At first glance, a pallet looks like a benign, flat, wooden or plastic base that manufacturers use to ship inventory and warehousers use to store it. They may look basic on the surface, but upon further scratching, one realizes there are many features that contribute to the perfect pallet. Not so surprising, when you consider that upwards of 80 percent of all U.S. commerce is carried on pallets. The estimated two billion pallets that are transported around the U.S. vary in size, design, materials, reusability and sustainability. In each category, the shipper must consider a number of factors that will directly affect the product’s bottom line. If the pallet fails in any of these areas, it can mean loss of revenue, loss of product, and loss of integrity. Here are five things to consider when choosing your pallet:
Size Matters: How do you know what size to select? The ISO (International Organization for Standardization (ISO) has six standard dimensions, to be used by all countries. In each industry, there is a standard size, so that everyone doing business in that market has the same size, making it easier to do business. For example, the Grocery Manufacturers Association uses a 40-inch by 48-inch standard size. If you’re shipping to a ShopRite or Giant supermarket warehouse, you’ll need to comply with their size stipulations. If you’re shipping paint, on the other hand, you’ll need a 42-inch by 42-inch square pallet. If your pallet doesn’t fit the forklift or the shelving system, you can lose valuable sales. Today’s retailers are also utilizing the streamlined-size pallet of 48-inches by 20-inches because the shorter, or half-size, pallet allows more efficient moves directly to the store floor, where they can be used for in-store merchandising or end-cap displays.
Designed to Lift: Pallets are designed to be moved by a forklift. So, if you want to provide the ultimate in customer service, find out your clients’ forklift configuration and ship inventory on complementary pallets. Though this may seem unrealistic, a quick survey of clients might yield some of the most common entry types of forklifts. Two-way, or “unnotched” pallets have openings on only two ends. Four-way have openings on all four sides. Partial four-way have larger openings on two ends and smaller openings on the sides. Stinger pallets are named after the 2 x 4 wood or plastic “stringers” that support the load. These usually go only one way and are not used for heavy inventory. Pallets that have crisscrossed 2 x 4 pieces of wood, or block pallets, are used for heavier loads because of their solid construction.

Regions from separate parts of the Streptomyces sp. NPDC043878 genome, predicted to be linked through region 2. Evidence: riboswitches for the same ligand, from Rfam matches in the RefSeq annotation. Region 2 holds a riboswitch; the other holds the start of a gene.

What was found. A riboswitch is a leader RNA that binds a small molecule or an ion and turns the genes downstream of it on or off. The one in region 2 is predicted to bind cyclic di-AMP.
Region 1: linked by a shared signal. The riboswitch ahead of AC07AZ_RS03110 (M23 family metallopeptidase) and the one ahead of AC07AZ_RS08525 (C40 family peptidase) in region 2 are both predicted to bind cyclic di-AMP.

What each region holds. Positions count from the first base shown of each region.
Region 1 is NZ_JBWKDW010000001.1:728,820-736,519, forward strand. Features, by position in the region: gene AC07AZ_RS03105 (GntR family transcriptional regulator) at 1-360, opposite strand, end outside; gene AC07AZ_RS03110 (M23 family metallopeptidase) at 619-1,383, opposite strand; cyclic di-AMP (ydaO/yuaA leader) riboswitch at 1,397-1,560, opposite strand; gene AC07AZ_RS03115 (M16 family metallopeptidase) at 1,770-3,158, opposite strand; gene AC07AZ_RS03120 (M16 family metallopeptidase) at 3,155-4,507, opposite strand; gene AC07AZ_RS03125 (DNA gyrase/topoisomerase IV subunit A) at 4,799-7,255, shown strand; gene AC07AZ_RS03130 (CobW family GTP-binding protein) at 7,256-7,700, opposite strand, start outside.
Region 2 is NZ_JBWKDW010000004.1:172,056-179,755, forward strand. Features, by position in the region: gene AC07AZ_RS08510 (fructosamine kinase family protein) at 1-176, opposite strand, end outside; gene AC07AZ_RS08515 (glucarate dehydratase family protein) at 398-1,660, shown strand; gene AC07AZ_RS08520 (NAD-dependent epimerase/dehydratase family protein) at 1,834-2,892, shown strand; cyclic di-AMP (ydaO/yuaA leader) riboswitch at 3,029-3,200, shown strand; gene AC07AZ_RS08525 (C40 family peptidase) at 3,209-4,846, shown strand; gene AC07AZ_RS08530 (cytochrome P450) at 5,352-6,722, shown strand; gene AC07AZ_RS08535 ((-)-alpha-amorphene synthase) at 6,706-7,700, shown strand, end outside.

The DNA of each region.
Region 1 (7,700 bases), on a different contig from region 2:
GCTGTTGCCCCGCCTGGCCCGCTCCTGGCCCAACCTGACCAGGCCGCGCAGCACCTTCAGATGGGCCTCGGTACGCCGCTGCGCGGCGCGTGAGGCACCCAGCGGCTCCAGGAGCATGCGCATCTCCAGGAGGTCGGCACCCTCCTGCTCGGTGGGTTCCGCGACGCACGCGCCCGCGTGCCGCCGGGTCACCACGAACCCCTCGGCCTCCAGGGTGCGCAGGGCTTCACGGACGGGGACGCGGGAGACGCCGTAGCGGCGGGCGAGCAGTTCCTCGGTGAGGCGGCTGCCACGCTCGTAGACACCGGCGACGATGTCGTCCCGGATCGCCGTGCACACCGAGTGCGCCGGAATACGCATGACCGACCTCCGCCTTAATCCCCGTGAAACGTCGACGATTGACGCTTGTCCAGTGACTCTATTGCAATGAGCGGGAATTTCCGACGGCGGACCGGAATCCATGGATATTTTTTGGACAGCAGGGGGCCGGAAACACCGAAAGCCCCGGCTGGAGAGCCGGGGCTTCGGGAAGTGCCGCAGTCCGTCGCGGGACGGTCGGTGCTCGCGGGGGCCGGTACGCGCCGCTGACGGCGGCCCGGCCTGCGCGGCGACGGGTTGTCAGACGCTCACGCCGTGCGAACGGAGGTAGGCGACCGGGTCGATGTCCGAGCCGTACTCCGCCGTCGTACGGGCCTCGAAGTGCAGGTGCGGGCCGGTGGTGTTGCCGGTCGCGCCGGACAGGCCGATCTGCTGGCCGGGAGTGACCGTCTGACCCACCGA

Materials Muster: Today’s technology has perfected the use of a variety of materials for pallets. Designs include wood, plywood and press-wood, as well as aluminum, plastic and cardboard. Traditionally, wood pallets have been used to carry the heaviest loads – they are durable, cost-effective and can be reused, repaired and recycled. More eco-friendly materials like plywood and press-wood have come into fashion because of their weight. It’s a double-edged sword, because a lighter pallet means a lighter load. These are simply not as sturdy as wood and they don’t stand up to the elements quite as staunchly. Metal or aluminum pallets are commonly used within the restaurant and catering industries due to the sanitation of the materials. Unlike wood, if a spill occurs, a metal or aluminum pallet can be easily wiped or cleaned and the material does not absorb the spill like a wooden pallet would. These pallets are also ideal for shipments by boat or shipments that will be exposed to nature’s elements. Plastic pallets are sturdy, reusable, cleanable and recyclable. Depending on their construction, they can be nearly as effective at carrying heavy loads as wood. Finally, corrugated cardboard has recently made a mark in the pallet industry. They are lightweight, sturdy and easy to move. They do require lighter loads, and their short life-span may be a drawback for people who like reusability.
Reusability and Sustainability: While these two terms are often interchanged, they actually complement each other and should work together. The ideal pallet is both reusable and sustainable. That pallet is probably a lightweight wood. Because of wood’s sturdiness and durability, we’ve already established it’s a great material for shipping and storing goods. In addition, because wood is a natural resource and can be recycled, it is sustainable for many industries. You can be both green and cost-effective with your pallet decisions. Even recyclable plastics can be included in reusable and sustainable categories, if handled properly. Consider used pallets if it would help your bottom line. They are cost-effective and customer-friendly. Be sure to inspect them carefully for any cracks, dents or splintering before committing to them. Ask what they transported prior to being put up for sale. You may not reap the benefits of reusability and sustainability directly from the price of the pallet itself. You’ll see it in fuel consumption, shipping and transport costs, as well as in a reduced carbon footprint. If you select a lighter-weight, sturdy wood pallet, you may see lower shipping rates due to weight, less pallet damage due to design, or less product damage due to packing technique.